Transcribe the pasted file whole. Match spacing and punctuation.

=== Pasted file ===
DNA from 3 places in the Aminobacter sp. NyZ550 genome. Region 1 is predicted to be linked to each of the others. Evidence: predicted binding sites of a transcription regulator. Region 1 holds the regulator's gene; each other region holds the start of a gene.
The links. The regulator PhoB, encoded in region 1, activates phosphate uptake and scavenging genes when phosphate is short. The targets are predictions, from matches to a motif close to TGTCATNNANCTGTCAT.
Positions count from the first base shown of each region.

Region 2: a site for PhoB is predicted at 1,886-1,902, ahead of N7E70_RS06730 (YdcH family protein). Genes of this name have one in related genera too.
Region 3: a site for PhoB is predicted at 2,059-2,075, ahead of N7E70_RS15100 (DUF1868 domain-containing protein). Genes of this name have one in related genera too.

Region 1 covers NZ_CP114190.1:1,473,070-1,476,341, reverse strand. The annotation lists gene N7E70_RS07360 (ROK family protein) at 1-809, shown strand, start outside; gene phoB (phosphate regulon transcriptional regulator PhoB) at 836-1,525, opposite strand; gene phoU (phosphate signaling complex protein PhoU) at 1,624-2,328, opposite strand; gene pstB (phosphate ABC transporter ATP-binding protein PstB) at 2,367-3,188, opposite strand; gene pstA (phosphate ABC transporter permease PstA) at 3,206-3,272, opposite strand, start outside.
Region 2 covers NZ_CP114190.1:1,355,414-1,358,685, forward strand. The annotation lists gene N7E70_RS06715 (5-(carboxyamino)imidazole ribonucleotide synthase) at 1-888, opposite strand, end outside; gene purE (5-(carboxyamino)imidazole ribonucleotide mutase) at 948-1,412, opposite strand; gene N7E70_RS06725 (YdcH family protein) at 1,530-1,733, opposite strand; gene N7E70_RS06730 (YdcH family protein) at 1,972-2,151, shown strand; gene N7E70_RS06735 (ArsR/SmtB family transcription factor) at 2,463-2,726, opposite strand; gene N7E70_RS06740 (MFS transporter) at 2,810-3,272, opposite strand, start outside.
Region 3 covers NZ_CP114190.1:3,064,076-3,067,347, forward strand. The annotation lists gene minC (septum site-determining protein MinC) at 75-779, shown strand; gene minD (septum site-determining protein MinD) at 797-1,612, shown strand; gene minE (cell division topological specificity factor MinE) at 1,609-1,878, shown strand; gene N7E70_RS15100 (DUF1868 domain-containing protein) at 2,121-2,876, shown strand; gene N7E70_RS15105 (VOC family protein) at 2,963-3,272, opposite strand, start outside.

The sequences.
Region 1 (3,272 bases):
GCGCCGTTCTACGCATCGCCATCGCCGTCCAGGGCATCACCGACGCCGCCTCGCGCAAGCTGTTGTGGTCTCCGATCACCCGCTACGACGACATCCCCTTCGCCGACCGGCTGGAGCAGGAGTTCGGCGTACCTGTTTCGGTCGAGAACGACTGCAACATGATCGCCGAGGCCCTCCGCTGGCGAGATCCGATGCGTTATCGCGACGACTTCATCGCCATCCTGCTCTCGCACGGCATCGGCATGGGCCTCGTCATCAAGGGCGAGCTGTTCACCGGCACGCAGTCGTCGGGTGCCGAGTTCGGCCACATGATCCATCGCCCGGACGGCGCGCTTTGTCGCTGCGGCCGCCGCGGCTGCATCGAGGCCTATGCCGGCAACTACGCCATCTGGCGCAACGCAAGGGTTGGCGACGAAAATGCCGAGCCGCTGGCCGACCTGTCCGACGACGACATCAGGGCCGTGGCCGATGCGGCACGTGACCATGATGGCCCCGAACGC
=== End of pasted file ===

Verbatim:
DNA from 3 places in the Aminobacter sp. NyZ550 genome. Region 1 is predicted to be linked to each of the others. Evidence: predicted binding sites of a transcription regulator. Region 1 holds the regulator's gene; each other region holds the start of a gene.
The links. The regulator PhoB, encoded in region 1, activates phosphate uptake and scavenging genes when phosphate is short. The targets are predictions, from matches to a motif close to TGTCATNNANCTGTCAT.
Positions count from the first base shown of each region.

Region 2: a site for PhoB is predicted at 1,886-1,902, ahead of N7E70_RS06730 (YdcH family protein). Genes of this name have one in related genera too.
Region 3: a site for PhoB is predicted at 2,059-2,075, ahead of N7E70_RS15100 (DUF1868 domain-containing protein). Genes of this name have one in related genera too.

Region 1 covers NZ_CP114190.1:1,473,070-1,476,341, reverse strand. The annotation lists gene N7E70_RS07360 (ROK family protein) at 1-809, shown strand, start outside; gene phoB (phosphate regulon transcriptional regulator PhoB) at 836-1,525, opposite strand; gene phoU (phosphate signaling complex protein PhoU) at 1,624-2,328, opposite strand; gene pstB (phosphate ABC transporter ATP-binding protein PstB) at 2,367-3,188, opposite strand; gene pstA (phosphate ABC transporter permease PstA) at 3,206-3,272, opposite strand, start outside.
Region 2 covers NZ_CP114190.1:1,355,414-1,358,685, forward strand. The annotation lists gene N7E70_RS06715 (5-(carboxyamino)imidazole ribonucleotide synthase) at 1-888, opposite strand, end outside; gene purE (5-(carboxyamino)imidazole ribonucleotide mutase) at 948-1,412, opposite strand; gene N7E70_RS06725 (YdcH family protein) at 1,530-1,733, opposite strand; gene N7E70_RS06730 (YdcH family protein) at 1,972-2,151, shown strand; gene N7E70_RS06735 (ArsR/SmtB family transcription factor) at 2,463-2,726, opposite strand; gene N7E70_RS06740 (MFS transporter) at 2,810-3,272, opposite strand, start outside.
Region 3 covers NZ_CP114190.1:3,064,076-3,067,347, forward strand. The annotation lists gene minC (septum site-determining protein MinC) at 75-779, shown strand; gene minD (septum site-determining protein MinD) at 797-1,612, shown strand; gene minE (cell division topological specificity factor MinE) at 1,609-1,878, shown strand; gene N7E70_RS15100 (DUF1868 domain-containing protein) at 2,121-2,876, shown strand; gene N7E70_RS15105 (VOC family protein) at 2,963-3,272, opposite strand, start outside.

The sequences.
Region 1 (3,272 bases):
GCGCCGTTCTACGCATCGCCATCGCCGTCCAGGGCATCACCGACGCCGCCTCGCGCAAGCTGTTGTGGTCTCCGATCACCCGCTACGACGACATCCCCTTCGCCGACCGGCTGGAGCAGGAGTTCGGCGTACCTGTTTCGGTCGAGAACGACTGCAACATGATCGCCGAGGCCCTCCGCTGGCGAGATCCGATGCGTTATCGCGACGACTTCATCGCCATCCTGCTCTCGCACGGCATCGGCATGGGCCTCGTCATCAAGGGCGAGCTGTTCACCGGCACGCAGTCGTCGGGTGCCGAGTTCGGCCACATGATCCATCGCCCGGACGGCGCGCTTTGTCGCTGCGGCCGCCGCGGCTGCATCGAGGCCTATGCCGGCAACTACGCCATCTGGCGCAACGCAAGGGTTGGCGACGAAAATGCCGAGCCGCTGGCCGACCTGTCCGACGACGACATCAGGGCCGTGGCCGATGCGGCACGTGACCATGATGGCCCCGAACGC